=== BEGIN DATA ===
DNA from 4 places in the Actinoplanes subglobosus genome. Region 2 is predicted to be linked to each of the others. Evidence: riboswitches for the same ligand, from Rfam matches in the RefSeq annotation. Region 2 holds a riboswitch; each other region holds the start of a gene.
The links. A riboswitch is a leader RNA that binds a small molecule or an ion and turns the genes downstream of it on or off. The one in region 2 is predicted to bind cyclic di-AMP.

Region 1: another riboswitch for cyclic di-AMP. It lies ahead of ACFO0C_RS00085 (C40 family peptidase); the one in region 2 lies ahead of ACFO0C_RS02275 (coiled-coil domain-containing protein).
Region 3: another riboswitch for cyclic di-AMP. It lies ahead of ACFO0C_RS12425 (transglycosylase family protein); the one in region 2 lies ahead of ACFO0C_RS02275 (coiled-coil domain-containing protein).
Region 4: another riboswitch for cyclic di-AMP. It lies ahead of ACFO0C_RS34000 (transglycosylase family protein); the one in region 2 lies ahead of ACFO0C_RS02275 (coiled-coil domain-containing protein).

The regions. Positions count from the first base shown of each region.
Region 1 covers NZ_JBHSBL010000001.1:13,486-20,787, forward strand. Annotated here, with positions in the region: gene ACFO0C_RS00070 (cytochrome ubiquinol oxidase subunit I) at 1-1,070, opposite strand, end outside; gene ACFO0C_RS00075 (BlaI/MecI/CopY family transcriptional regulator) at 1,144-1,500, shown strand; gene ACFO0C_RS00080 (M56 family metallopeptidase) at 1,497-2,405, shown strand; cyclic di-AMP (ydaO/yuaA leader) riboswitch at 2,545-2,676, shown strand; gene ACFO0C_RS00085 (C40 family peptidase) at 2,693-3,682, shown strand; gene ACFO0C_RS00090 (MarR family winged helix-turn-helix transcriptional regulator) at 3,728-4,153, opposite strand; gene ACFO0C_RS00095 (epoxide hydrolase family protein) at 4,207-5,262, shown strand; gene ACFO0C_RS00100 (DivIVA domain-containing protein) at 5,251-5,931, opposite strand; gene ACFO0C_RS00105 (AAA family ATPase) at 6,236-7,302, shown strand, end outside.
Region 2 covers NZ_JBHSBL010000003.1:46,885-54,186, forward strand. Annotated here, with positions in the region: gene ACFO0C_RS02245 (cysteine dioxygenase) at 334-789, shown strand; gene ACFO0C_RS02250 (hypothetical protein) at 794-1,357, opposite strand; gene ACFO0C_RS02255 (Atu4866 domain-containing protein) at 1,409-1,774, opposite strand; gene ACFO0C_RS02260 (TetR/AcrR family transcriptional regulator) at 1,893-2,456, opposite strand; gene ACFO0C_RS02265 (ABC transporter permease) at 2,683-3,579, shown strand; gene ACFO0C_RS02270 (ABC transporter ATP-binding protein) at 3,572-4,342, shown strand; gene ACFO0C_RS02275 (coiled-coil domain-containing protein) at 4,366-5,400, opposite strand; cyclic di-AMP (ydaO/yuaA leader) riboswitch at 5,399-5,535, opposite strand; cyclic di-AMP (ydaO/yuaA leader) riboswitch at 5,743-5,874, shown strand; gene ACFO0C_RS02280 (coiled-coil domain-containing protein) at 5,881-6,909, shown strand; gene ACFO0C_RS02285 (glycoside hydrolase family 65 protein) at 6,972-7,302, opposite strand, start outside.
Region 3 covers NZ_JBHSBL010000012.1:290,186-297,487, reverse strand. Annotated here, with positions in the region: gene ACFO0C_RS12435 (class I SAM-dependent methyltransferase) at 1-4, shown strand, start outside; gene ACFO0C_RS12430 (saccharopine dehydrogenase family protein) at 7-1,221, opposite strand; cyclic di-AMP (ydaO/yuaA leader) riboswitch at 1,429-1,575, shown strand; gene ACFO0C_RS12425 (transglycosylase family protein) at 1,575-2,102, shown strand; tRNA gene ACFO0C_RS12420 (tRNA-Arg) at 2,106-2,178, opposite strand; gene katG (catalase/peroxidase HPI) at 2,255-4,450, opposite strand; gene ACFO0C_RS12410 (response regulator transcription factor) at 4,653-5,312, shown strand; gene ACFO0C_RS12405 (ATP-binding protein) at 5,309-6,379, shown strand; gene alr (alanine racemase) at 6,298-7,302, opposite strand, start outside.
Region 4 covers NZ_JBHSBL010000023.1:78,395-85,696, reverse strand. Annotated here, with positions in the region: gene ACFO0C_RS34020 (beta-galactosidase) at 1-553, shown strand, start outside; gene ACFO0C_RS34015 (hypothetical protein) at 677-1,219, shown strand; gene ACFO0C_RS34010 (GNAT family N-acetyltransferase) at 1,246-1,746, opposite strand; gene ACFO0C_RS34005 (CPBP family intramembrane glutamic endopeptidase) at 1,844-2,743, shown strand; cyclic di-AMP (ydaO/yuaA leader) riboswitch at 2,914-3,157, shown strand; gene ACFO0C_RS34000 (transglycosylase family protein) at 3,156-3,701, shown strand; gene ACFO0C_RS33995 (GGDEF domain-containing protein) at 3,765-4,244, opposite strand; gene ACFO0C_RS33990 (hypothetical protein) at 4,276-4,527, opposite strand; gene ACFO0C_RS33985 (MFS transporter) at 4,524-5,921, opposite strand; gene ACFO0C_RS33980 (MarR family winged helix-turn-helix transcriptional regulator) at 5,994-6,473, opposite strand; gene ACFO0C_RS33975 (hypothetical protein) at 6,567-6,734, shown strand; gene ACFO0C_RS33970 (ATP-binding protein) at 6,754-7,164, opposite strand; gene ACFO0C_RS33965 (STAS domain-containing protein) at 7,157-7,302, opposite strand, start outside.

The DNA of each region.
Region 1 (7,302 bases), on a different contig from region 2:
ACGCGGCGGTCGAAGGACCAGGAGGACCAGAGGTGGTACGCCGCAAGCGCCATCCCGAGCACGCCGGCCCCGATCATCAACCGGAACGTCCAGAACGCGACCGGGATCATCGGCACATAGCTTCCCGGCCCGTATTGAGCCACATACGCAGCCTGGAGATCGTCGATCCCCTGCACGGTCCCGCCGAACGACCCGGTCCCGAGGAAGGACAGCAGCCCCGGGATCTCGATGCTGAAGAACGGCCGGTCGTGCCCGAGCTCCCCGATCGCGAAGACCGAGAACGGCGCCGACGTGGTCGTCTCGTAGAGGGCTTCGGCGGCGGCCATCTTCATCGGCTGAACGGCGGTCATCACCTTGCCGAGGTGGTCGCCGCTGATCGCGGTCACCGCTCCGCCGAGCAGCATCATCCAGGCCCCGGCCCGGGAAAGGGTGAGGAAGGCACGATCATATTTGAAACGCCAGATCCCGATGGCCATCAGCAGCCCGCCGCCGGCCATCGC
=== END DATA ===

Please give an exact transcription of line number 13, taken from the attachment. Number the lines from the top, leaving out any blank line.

ACGCGGCGGTCGAAGGACCAGGAGGACCAGAGGTGGTACGCCGCAAGCGCCATCCCGAGCACGCCGGCCCCGATCATCAACCGGAACGTCCAGAACGCGACCGGGATCATCGGCACATAGCTTCCCGGCCCGTATTGAGCCACATACGCAGCCTGGAGATCGTCGATCCCCTGCACGGTCCCGCCGAACGACCCGGTCCCGAGGAAGGACAGCAGCCCCGGGATCTCGATGCTGAAGAACGGCCGGTCGTGCCCGAGCTCCCCGATCGCGAAGACCGAGAACGGCGCCGACGTGGTCGTCTCGTAGAGGGCTTCGGCGGCGGCCATCTTCATCGGCTGAACGGCGGTCATCACCTTGCCGAGGTGGTCGCCGCTGATCGCGGTCACCGCTCCGCCGAGCAGCATCATCCAGGCCCCGGCCCGGGAAAGGGTGAGGAAGGCACGATCATATTTGAAACGCCAGATCCCGATGGCCATCAGCAGCCCGCCGCCGGCCATCGC